January Post-Test Reactions
- Jan 18, 2023
- Reviewed by: Matt Riley
Happy New Year from Blueprint Prep, and congratulations to 2023’s first LSAT takers! The first test of 2023 is officially behind us, and we’re back to break it down for you.
The First Test Post-Field Study
This is the first test administered since LSAC conducted the Analytical Reasoning Field Study in December. The Field Study was noteworthy for a couple of reasons: first, it was the biggest move LSAC has made toward replacing Logic Games (LG) since they surprised a subset of test-takers in June 2022 with an unusual experimental section. Second, it reminded everyone that LSAC refuses to call this section “Logic Games” (come on, really? It’s okay to admit that the people have chosen a better name).
Logic Games … Better Than the Hunger Games?
Despite these signs of progress on the development of a new section, the games we all know and love (to hate) are still here to stay for the foreseeable future–and January testers can vouch for that. Complaints about a tough LG section were widespread on social media after the test, with most students pinpointing the fourth game as the source of the difficulty. “Never seen a game like that fourth one in my life,” noted one student online.
On Logical Reasoning and Reading Comp
Luckily, the Logic Games section seems to have been offset by milder Logical Reasoning and Reading Comprehension (RC) sections, according to students who sat for the test. This is a slight break from the pattern set by the fall exams (August, September, October, and November), when most students complained about unusually challenging RC sections instead.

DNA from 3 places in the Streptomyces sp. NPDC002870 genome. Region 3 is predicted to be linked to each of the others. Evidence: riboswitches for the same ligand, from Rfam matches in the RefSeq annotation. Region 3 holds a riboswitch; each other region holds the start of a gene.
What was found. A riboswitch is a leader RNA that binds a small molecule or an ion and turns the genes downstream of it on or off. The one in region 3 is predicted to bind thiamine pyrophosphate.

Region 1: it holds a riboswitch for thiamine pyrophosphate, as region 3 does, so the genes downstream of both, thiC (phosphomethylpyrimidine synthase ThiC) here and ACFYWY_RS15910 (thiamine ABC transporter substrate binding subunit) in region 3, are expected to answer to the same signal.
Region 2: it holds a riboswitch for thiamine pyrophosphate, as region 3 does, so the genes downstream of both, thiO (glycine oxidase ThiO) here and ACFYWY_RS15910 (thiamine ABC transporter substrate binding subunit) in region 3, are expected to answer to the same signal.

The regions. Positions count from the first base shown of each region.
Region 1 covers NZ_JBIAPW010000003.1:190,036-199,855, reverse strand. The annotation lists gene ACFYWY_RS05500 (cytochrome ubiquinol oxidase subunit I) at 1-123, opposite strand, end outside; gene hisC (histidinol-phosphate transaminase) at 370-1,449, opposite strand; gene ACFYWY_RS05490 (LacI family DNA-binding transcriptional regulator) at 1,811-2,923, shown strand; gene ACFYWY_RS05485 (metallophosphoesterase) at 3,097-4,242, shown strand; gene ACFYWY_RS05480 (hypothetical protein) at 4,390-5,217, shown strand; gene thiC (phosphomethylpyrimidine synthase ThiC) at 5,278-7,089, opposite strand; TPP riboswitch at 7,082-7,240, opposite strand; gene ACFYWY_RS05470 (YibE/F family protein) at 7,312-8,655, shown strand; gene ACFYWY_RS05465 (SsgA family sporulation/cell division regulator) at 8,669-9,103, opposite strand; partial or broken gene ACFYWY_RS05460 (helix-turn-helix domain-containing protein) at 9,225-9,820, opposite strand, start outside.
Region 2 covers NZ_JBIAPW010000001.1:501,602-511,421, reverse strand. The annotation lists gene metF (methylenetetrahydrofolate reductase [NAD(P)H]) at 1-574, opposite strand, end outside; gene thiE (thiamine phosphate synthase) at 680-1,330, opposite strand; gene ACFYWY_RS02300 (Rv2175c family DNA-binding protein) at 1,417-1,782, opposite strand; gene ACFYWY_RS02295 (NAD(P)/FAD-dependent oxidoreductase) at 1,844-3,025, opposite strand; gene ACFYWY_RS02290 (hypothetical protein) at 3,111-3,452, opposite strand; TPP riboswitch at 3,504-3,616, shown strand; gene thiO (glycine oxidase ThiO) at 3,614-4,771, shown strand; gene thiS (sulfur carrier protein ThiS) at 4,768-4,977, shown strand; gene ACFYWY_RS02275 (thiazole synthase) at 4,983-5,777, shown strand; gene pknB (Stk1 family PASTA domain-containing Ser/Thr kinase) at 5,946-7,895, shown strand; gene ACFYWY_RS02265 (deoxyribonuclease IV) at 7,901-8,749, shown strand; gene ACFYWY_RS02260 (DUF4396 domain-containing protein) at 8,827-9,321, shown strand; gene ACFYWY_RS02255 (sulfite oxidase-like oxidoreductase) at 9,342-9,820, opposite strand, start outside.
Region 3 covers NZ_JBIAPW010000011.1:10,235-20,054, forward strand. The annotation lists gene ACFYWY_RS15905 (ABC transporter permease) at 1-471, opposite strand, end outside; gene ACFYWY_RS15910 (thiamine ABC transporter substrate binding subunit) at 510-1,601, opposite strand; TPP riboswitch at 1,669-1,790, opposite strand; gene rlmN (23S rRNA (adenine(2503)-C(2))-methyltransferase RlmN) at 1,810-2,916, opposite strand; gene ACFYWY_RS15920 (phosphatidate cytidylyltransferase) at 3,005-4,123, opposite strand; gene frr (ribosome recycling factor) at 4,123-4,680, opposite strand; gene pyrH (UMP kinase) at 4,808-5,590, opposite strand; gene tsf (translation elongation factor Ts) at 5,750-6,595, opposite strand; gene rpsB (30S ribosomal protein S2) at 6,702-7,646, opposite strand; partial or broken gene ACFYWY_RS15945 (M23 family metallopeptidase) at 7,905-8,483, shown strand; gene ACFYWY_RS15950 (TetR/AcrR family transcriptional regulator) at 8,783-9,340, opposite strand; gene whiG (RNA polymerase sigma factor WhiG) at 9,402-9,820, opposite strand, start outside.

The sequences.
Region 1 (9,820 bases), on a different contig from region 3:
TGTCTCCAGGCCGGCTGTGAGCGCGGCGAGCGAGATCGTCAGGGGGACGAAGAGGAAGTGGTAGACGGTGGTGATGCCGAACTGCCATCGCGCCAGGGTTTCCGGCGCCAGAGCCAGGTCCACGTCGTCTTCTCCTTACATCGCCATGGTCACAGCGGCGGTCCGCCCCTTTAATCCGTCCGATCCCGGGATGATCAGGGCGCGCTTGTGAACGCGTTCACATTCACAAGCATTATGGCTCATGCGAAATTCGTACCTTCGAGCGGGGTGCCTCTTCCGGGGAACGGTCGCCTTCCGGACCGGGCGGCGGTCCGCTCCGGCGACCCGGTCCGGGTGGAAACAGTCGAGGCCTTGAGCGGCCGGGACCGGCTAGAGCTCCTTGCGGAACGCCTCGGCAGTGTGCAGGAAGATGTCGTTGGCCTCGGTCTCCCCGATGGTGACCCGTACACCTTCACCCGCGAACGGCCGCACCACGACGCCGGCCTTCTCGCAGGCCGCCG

Finally, while most test-takers reported smooth test day experiences, a small (but concerning) number found themselves unable to take the test at all due to what appears to be a glitch in Proctor U’s system: at least a dozen students claimed to have logged on to find that their testing locations had been changed to LSAC’s headquarters in Pennsylvania, meaning that their tests were now scheduled for time zones in which they did not live. Some discovered the mistake in time to correct it and sit for the test, but others sadly did not.
If You’re Still Studying
February test-takers, remember: double check your testing information (including the time zone, the date, and any relevant rules or regulations) both the day before and the day of the test.
January is the last test accepted by many law schools for Fall 2023 admission, so if you’re aiming to apply this cycle, we encourage you to use the time “off” between test day and score release day to ensure that the rest of your application materials are ready to submit! And for those of you taking the test in February, there are just three weeks remaining to practice. You’ve got this–and everyone at Blueprint Prep is here to help (if you need a study break, I highly recommend our latest article on LSAT question types as TV show characters).
We hope that you’ll let us know how you’re feeling on score release day and beyond! We extend our sincerest congratulations again to the January testers. We know how hard (and downright scary) the test can be. But you did it anyway!!! You’re all heroes to us.
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